This is a guest post from Robert Brokamp of The Motley Fool. Robert is a Certified Financial Planner and the advisor for The Motley Fool’s Rule Your Retirement service. He contributes one new article to Get Rich Slowly every two weeks.
Let’s say it’s 8 p.m. on a weekday. Or 2 p.m. on a Saturday. Or maybe 3 a.m. in the middle of a night when you can’t sleep. Whatever time it is, assume it’s a time when you have an hour or two free — you can do whatever you want. What would you do?
If you’re like me, you don’t always do what you should do — something that would move your life forward, or at least relieve some stress, rather than something that just provides a temporary squirt of pleasure. I may read yet another book about World War II rather than work on an article that’s due. I’ll let myself get sucked down the email rabbit hole instead of transferring that IRA to a better broker. I’ll turn on ESPN and watch other people exercise instead of doing it myself.
Why is this? Why do we not do things we know would improve our lives?
When it comes to personal finances, we all know how less-than-optimal ways we spend our time can end up costing us money, or at least peace of mind. There’s late fees, a reluctance to tackle snowballing debt, putting off saving for retirement, missed opportunities to enhance our careers and human capital, not getting a will and other important documents — the list goes on until the break of dawn.
I’m fascinated by this, both as a guy who writes about personal finances as well as someone who doesn’t always do what makes the most sense. I don’t have a definitive answer yet, but here are some things I’ve run across recently that might provide some clues.
Blame it on the brain
In his article “Human Decision-Making: A Scary Thing,” Dr. Jim Phelps says that humans are wired to look for short-term risks and rewards:
Research by psychologists shows that we pay most attention to the risks that are right in front of us. Risks that won’t appear until later, even if they are huge, just don’t get to us the way a risk we face right now does…
People will start a heart exercise program after their heart attack, when the risk of having another attack is now very clear to them. Those people knew about the value of exercise before the heart attack. They aren’t stupid or foolish, they’re human…
Worse yet, solutions with immediate strong benefits strike us as much more attractive than solutions with less immediate results — even if those benefits will be many times greater later! Buy a new TV now instead of investing and letting that money compound interest…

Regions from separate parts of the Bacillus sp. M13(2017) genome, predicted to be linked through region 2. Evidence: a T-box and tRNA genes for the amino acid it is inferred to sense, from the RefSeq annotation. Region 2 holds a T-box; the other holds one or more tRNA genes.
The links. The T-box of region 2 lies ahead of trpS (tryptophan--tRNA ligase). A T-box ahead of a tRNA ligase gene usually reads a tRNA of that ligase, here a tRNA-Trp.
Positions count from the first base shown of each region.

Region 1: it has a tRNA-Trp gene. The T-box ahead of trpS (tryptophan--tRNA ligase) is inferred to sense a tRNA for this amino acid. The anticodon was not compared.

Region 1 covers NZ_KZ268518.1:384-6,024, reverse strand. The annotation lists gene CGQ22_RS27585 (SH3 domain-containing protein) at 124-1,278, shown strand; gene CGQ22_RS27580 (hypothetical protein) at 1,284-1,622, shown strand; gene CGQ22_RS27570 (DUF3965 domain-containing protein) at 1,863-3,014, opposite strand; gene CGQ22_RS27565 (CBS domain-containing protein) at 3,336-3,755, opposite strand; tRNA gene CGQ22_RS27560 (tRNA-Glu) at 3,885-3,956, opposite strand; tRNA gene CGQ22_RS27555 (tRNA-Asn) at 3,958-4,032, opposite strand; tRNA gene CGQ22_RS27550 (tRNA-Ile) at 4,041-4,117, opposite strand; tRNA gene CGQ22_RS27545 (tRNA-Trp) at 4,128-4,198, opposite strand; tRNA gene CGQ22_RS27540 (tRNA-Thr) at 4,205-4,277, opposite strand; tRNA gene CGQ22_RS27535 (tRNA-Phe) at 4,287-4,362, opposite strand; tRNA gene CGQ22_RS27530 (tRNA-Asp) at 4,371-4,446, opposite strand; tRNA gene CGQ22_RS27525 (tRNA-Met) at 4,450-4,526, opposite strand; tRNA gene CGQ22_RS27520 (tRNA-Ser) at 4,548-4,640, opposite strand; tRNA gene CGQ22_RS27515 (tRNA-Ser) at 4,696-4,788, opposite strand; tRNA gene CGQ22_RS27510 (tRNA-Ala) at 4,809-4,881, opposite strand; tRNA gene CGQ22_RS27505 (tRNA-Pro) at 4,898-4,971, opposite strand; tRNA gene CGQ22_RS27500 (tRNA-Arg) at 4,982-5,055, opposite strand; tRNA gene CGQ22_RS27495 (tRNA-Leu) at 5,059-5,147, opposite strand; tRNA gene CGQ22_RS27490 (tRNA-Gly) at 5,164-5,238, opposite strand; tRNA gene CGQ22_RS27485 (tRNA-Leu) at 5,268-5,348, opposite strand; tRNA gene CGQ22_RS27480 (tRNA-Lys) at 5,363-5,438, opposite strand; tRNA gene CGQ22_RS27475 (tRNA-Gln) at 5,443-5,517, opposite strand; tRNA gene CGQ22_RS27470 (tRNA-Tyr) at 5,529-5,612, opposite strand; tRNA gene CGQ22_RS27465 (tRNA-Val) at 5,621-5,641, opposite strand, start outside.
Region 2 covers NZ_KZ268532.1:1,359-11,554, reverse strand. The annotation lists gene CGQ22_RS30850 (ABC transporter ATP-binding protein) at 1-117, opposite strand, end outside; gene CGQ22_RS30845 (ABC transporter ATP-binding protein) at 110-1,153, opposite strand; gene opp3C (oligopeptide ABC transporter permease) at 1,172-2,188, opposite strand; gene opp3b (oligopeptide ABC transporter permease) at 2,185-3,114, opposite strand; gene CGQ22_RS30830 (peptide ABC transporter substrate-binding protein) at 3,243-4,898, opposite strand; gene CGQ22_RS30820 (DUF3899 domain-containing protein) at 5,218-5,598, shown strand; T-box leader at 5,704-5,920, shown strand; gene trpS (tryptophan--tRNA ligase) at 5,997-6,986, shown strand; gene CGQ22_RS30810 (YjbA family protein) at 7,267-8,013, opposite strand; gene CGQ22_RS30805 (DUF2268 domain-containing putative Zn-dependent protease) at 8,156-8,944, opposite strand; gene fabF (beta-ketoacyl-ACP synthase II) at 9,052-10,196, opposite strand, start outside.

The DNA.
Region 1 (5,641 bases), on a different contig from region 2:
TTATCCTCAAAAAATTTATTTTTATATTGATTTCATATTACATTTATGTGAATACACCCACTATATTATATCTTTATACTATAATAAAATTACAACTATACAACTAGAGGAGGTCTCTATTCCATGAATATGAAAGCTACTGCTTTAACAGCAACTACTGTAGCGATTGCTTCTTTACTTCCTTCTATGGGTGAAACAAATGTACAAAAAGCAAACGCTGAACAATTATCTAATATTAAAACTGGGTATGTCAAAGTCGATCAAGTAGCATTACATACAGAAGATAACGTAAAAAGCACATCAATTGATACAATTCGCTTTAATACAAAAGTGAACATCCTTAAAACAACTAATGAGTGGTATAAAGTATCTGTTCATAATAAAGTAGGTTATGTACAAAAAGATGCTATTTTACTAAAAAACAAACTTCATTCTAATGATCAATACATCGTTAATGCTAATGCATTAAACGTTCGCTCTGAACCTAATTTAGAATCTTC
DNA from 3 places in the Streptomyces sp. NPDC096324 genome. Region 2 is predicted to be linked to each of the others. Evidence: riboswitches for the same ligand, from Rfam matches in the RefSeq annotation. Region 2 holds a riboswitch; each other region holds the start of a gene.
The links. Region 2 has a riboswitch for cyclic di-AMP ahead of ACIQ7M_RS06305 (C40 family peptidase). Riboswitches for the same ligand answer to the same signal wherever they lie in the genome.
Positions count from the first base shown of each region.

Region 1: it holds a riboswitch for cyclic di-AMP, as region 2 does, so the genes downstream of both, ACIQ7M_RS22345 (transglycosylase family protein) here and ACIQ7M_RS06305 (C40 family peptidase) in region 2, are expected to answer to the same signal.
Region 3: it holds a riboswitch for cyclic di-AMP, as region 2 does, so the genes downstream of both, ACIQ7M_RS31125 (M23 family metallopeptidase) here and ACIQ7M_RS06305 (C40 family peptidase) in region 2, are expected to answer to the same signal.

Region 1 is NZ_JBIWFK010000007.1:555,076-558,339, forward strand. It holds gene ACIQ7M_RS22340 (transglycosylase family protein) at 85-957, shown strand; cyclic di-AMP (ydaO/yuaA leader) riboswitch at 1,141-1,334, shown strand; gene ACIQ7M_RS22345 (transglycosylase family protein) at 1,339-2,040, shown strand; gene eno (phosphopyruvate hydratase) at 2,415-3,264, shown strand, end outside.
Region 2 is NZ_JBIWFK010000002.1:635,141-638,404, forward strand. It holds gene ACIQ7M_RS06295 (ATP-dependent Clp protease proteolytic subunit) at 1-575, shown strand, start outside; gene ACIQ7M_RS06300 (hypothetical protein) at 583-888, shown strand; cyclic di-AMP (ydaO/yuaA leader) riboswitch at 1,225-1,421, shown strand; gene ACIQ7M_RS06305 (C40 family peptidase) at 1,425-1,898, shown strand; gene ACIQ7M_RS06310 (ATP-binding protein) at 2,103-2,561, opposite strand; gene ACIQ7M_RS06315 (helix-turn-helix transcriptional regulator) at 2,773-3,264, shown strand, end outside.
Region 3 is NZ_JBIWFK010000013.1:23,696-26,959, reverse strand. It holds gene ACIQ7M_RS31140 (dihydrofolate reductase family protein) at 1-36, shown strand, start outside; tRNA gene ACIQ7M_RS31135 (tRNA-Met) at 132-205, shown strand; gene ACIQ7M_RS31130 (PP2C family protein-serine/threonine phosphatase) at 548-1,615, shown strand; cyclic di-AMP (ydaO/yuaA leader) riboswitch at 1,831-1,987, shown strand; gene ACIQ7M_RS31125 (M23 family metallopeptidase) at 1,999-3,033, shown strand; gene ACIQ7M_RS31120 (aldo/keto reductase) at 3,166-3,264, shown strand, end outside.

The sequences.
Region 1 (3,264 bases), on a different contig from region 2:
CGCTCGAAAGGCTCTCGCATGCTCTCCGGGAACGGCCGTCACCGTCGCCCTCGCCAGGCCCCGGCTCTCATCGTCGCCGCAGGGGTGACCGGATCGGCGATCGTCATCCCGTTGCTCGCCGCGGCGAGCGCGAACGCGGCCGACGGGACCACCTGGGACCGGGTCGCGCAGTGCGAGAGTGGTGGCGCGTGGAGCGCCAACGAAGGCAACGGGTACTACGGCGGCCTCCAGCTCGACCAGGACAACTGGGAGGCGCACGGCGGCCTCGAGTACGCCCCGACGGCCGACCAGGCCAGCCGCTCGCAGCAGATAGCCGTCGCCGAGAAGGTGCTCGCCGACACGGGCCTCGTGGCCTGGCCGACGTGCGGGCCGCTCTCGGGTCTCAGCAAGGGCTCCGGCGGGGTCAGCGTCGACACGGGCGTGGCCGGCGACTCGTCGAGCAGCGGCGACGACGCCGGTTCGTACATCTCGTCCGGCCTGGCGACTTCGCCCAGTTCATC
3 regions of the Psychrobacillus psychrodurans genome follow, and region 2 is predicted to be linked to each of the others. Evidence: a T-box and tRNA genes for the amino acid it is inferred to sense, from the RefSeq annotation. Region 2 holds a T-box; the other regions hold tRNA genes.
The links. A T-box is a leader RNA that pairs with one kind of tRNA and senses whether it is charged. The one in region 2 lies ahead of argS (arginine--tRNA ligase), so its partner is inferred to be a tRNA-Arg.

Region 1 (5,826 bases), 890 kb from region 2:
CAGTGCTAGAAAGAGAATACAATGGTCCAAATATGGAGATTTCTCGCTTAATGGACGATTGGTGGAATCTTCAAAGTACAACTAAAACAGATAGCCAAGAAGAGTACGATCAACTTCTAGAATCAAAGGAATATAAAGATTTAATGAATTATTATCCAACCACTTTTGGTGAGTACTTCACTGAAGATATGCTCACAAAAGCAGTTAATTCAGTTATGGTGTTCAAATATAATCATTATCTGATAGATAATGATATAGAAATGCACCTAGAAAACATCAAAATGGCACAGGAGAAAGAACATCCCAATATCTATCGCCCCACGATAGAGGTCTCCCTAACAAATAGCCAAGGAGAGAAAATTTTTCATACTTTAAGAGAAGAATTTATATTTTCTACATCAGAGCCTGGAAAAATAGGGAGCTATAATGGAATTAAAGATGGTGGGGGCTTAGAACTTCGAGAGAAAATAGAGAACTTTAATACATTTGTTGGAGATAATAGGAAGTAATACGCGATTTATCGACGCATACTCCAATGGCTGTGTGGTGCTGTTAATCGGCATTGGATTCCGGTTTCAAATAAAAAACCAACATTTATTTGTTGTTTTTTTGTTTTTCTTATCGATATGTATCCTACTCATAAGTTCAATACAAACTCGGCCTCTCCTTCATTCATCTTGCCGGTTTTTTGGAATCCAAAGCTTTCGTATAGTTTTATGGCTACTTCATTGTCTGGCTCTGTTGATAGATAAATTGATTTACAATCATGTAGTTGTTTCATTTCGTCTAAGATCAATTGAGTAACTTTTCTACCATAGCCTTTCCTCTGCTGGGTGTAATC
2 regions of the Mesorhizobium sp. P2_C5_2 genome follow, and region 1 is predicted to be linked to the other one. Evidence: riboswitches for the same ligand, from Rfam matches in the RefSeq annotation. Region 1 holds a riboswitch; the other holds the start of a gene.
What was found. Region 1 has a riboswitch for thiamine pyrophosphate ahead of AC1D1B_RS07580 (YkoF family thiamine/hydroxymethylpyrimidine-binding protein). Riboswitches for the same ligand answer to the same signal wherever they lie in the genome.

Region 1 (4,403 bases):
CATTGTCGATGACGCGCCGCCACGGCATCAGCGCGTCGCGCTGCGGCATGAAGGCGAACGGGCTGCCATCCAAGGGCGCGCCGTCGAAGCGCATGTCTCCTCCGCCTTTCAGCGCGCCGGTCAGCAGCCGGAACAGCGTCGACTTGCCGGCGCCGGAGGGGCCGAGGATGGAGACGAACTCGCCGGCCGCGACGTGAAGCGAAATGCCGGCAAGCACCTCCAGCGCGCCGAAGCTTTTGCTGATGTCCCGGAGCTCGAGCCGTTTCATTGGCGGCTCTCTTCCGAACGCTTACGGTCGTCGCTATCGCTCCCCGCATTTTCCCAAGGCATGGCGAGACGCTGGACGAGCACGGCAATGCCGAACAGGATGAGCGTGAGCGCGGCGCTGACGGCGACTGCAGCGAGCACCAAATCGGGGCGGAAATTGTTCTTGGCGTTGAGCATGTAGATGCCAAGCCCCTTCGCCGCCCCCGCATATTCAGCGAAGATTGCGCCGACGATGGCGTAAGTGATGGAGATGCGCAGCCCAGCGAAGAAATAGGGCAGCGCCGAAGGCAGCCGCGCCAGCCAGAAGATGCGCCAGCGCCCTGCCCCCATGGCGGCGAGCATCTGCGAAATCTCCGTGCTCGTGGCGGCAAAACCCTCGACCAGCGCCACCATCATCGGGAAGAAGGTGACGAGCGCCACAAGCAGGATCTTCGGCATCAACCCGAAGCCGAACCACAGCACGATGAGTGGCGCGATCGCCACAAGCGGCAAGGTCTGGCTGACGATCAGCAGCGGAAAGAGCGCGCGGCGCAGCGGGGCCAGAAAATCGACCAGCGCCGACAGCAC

Our minds evolved to handle immediate problems. Is there a saber-tooth tiger out there? Where are we going to find food today? Who can I trust in my social band? Does Joe still owe me a favor? That’s what we “grew up” thinking about.
We’re too tired
You just got home after a long day at the office, but your work isn’t done. You still have to cook the kids, wash the dinner, and put the dishes to bed — or something like that. And then you’re going to analyze that last year’s spending to find ways to save money? Not likely.
Of course, for many of us, nighttime isn’t the only tired time. And when you’re tired, it’s much more difficult to make the choice to do something that doesn’t have immediate rewards.
This is one of the main lessons of The Power of Full Engagement by Jim Loeher and Tony Schwartz. As they write:
Every one of our thoughts, emotions, and behaviors has an energy consequence, for better or for worse. The ultimate measure of our lives is not how much time we spend on the planet, but rather how much energy we invest in the time that we have. The premise of this book — and of the training we do each year with thousands of clients — is simple enough: Performance, health, and happiness are grounded in the skillful management of energy.
To manage energy, Loeher and Schwartz suggest four principles:
- Principle 1: Full engagement requires drawing on four separate but related sources of energy: physical, emotional, mental and spiritual.